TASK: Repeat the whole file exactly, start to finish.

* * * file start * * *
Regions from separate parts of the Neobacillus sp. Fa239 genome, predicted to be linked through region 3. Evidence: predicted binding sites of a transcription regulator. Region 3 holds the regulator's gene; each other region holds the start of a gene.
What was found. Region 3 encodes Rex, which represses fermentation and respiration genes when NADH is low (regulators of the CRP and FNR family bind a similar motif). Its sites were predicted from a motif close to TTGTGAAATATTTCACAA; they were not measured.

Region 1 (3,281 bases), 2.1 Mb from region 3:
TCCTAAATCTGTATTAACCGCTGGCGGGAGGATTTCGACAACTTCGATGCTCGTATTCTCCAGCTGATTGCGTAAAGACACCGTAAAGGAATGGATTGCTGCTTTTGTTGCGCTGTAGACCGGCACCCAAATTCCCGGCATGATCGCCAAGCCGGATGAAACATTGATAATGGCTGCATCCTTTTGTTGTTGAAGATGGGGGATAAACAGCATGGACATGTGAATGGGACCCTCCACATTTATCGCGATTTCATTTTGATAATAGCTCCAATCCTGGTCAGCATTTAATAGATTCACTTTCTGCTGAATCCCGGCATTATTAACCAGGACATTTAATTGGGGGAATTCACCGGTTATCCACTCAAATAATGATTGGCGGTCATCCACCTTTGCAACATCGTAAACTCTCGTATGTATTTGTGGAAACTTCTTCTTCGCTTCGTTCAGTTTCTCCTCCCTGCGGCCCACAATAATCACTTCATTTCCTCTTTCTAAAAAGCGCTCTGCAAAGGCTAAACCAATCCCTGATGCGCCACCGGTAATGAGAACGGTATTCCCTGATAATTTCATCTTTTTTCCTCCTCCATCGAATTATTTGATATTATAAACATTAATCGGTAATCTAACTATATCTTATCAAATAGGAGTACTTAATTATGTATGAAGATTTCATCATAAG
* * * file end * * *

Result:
Regions from separate parts of the Neobacillus sp. Fa239 genome, predicted to be linked through region 3. Evidence: predicted binding sites of a transcription regulator. Region 3 holds the regulator's gene; each other region holds the start of a gene.
What was found. Region 3 encodes Rex, which represses fermentation and respiration genes when NADH is low (regulators of the CRP and FNR family bind a similar motif). Its sites were predicted from a motif close to TTGTGAAATATTTCACAA; they were not measured.

Region 1 (3,281 bases), 2.1 Mb from region 3:
TCCTAAATCTGTATTAACCGCTGGCGGGAGGATTTCGACAACTTCGATGCTCGTATTCTCCAGCTGATTGCGTAAAGACACCGTAAAGGAATGGATTGCTGCTTTTGTTGCGCTGTAGACCGGCACCCAAATTCCCGGCATGATCGCCAAGCCGGATGAAACATTGATAATGGCTGCATCCTTTTGTTGTTGAAGATGGGGGATAAACAGCATGGACATGTGAATGGGACCCTCCACATTTATCGCGATTTCATTTTGATAATAGCTCCAATCCTGGTCAGCATTTAATAGATTCACTTTCTGCTGAATCCCGGCATTATTAACCAGGACATTTAATTGGGGGAATTCACCGGTTATCCACTCAAATAATGATTGGCGGTCATCCACCTTTGCAACATCGTAAACTCTCGTATGTATTTGTGGAAACTTCTTCTTCGCTTCGTTCAGTTTCTCCTCCCTGCGGCCCACAATAATCACTTCATTTCCTCTTTCTAAAAAGCGCTCTGCAAAGGCTAAACCAATCCCTGATGCGCCACCGGTAATGAGAACGGTATTCCCTGATAATTTCATCTTTTTTCCTCCTCCATCGAATTATTTGATATTATAAACATTAATCGGTAATCTAACTATATCTTATCAAATAGGAGTACTTAATTATGTATGAAGATTTCATCATAAG